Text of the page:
• In one episode of In Living Color, Oprah Winfrey eats so much during her show that she inflates, floats above the audience and explodes in a shower of food and confetti.


  • Older Than Print: There's a Celtic fairy tale about a boy who goes into a Chain of Deals to get the materials for a gibbet so he can hang his brother for being a glutton. After spending several days trundling around the countryside, he gets the materials and returns home to find that his brother exploded.


  • A poem by Colin McNaughton foresees this and kindly warns its fellow diners.

"If you eat one more slice of pie
then you will burst, I fear."
"Well, that's a risk I'd gladly take,
but just in case -- stand clear!

There came a hideous thunder-clap --
The boy, oh! Where was he?
Ask of the maid who mopped him up,
The breadcrumbs and the tea.

  • F. Gwynne Evans' poem "Little Thomas" (in the anthology Beastly Boys and Ghastly Girls). A choice verse:

His old nurse cried, much disgusted
"There, just when I've swept and dusted,
Drat the boy! He's gone and busted
Making such a mess."
While the painful task of peeling
Thomas off the walls and ceiling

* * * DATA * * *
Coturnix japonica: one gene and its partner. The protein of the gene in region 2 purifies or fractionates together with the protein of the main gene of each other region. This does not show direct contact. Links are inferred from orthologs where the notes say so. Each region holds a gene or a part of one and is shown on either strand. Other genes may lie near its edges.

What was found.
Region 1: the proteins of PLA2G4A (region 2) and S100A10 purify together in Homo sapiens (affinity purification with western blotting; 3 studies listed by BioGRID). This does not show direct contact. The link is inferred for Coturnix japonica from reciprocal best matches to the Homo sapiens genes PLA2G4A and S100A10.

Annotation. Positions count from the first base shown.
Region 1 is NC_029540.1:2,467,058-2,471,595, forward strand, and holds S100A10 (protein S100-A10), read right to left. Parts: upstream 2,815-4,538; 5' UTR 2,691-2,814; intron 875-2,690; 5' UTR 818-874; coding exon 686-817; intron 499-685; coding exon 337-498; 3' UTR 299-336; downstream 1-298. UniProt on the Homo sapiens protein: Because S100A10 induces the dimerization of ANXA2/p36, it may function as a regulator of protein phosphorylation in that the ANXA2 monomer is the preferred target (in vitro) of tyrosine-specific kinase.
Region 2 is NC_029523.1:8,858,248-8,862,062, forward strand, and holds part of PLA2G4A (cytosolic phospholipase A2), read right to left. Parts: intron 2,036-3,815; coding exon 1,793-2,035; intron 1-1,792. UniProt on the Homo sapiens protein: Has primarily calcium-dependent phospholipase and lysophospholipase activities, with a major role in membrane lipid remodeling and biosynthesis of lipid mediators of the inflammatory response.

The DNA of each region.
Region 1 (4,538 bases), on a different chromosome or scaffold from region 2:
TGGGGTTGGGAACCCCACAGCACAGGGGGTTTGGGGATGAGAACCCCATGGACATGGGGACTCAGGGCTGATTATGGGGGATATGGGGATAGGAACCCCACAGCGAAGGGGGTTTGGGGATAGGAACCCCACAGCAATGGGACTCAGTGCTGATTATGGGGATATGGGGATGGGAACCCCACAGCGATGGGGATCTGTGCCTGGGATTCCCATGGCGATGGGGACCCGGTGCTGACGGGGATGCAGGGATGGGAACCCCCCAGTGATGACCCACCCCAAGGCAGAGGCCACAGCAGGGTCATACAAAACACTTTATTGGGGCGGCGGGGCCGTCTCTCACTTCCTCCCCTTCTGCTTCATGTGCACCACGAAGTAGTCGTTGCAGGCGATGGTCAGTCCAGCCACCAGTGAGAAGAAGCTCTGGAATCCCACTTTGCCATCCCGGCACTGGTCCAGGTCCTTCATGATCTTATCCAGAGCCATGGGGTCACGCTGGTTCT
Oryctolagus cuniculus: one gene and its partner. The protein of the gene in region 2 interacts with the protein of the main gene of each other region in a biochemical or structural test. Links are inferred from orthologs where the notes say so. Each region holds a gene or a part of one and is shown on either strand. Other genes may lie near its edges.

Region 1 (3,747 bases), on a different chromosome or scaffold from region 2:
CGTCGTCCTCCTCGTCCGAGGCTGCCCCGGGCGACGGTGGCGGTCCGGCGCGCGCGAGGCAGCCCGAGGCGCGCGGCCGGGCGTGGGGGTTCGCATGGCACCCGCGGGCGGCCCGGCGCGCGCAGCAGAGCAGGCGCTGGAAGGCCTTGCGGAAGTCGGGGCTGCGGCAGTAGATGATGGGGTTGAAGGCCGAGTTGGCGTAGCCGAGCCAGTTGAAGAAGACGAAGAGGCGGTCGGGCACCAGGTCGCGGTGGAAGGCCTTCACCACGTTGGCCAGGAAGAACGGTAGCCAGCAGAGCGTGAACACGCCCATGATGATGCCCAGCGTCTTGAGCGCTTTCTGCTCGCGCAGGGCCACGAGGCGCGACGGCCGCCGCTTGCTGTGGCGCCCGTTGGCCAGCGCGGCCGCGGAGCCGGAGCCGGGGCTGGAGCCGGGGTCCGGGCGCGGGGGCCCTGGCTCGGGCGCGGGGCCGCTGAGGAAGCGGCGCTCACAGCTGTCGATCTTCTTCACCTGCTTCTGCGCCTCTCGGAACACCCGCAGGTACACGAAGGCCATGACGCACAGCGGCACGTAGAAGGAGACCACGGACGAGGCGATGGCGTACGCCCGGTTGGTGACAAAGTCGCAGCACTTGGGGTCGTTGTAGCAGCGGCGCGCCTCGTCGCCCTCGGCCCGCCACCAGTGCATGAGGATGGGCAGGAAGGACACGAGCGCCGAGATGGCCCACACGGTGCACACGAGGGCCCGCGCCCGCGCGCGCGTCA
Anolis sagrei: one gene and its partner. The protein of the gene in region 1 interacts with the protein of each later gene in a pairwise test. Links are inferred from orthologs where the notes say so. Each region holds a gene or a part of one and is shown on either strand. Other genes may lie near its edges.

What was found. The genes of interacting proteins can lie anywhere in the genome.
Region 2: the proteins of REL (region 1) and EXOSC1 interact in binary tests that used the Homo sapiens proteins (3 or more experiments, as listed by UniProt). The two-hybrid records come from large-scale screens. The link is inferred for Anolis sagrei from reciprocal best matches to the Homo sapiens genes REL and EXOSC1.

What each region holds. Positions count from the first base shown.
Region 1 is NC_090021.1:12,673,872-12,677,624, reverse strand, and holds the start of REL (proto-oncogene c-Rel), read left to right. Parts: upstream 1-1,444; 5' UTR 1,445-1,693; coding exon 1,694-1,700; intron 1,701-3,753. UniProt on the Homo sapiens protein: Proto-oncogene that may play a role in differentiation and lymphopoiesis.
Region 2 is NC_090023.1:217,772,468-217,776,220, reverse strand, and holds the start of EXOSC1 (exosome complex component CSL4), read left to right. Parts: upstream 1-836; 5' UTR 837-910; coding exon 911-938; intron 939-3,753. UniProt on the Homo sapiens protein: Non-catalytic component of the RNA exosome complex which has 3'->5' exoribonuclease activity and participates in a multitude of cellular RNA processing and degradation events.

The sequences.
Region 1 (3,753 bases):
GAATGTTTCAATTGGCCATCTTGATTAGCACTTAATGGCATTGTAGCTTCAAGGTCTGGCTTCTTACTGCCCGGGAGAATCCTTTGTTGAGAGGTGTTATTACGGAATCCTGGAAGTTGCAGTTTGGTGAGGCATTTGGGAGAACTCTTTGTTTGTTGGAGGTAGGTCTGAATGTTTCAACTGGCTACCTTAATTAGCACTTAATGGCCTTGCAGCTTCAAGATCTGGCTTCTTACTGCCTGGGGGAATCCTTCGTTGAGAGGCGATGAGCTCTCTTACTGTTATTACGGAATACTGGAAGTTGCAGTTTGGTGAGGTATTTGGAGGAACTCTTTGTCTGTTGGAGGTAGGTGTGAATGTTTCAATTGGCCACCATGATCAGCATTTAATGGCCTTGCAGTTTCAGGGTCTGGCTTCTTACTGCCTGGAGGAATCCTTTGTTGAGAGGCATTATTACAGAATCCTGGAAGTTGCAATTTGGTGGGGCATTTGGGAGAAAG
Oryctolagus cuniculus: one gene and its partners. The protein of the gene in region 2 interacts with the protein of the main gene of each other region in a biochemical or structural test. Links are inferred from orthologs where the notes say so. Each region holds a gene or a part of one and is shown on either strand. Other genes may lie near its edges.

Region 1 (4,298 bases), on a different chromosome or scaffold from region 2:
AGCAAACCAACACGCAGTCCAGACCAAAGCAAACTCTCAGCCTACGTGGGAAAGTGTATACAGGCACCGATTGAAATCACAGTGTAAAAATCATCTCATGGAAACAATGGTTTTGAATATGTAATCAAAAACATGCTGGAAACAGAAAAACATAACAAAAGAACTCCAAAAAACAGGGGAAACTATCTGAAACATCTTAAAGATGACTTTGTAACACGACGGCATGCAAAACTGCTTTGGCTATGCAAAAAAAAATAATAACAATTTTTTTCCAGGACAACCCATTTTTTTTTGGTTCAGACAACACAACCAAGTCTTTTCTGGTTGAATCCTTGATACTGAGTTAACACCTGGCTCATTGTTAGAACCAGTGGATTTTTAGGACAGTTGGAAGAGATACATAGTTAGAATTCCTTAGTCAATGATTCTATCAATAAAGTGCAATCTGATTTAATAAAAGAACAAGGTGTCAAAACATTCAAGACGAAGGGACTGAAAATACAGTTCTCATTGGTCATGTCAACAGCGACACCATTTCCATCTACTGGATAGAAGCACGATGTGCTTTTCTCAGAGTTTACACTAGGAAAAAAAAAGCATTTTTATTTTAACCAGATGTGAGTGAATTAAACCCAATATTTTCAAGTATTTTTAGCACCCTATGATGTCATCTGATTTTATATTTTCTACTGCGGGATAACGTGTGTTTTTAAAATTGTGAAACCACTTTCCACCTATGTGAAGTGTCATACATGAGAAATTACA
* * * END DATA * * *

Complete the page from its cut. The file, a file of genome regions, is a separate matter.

Gave his family a feeling
Of sincere distress.


  • In times of famine, North Korean media warned starving citizens against overeating by recounting the cautionary tale of a man who ate his fill, and then exploded.

Video Games

  • Kitana's Kiss Of Death fatality from the Mortal Kombat series has this effect on whoever it's used on.
    • Rain's first fatality from Mortal Kombat 9 does this by forcing the opponent to drink water until they explode.
  • Implied in a Yoshi's Island commercial (the first one for the Super Nintendo). You actually see him burst in earlier versions.
  • One of the weird ailments in Theme Hospital is "Bloaty Head", where the patient has a massive swollen head. The cure is to pop their head with a pin and re-inflate it.
  • It's one of the methods of getting rid of enemies in Dig Dug.
  • Technically not a human (he's a halfling) but in Overlord, when you defeat Melvin Underbelly, he does just this at 2:25.
  • This is the death animation of all characters in Arvoesine. They suddenly inflate for no particular reason and explode.
  • You have to defeat a certain boss in Wario Land 3 by pumping him full of air until he explodes. The second game has another boss (The Bubble King) like this.
  • In the Konami Beat'Em Up Metamorphic Fiorce (sic) enemies swell up and explode into goo when killed.

Western Animation

  • One of Kenny's many deaths in South Park is when he explodes after eating a whole tray of effervescent tablets and drinking a glass of water. After the initial Oh Crap moment, everyone else in the room finds it hilarious.
  • A non-lethal version of this trope is used as the core concept of Kablamus, a villain from The Mask.
  • Happens to Captain K'nuckles in an episode of The Marvelous Misadventures of Flapjack, after he eats so much so he can fit into a pair of fancy pants.
  • At the end of one of the Ren and Stimpy show transmissions, Stimpy blows himself up as if he were a balloon, and pops over Ren, partially covering with his ruptured body.
  1. collected in Iona and Peter Opie's I Saw Esau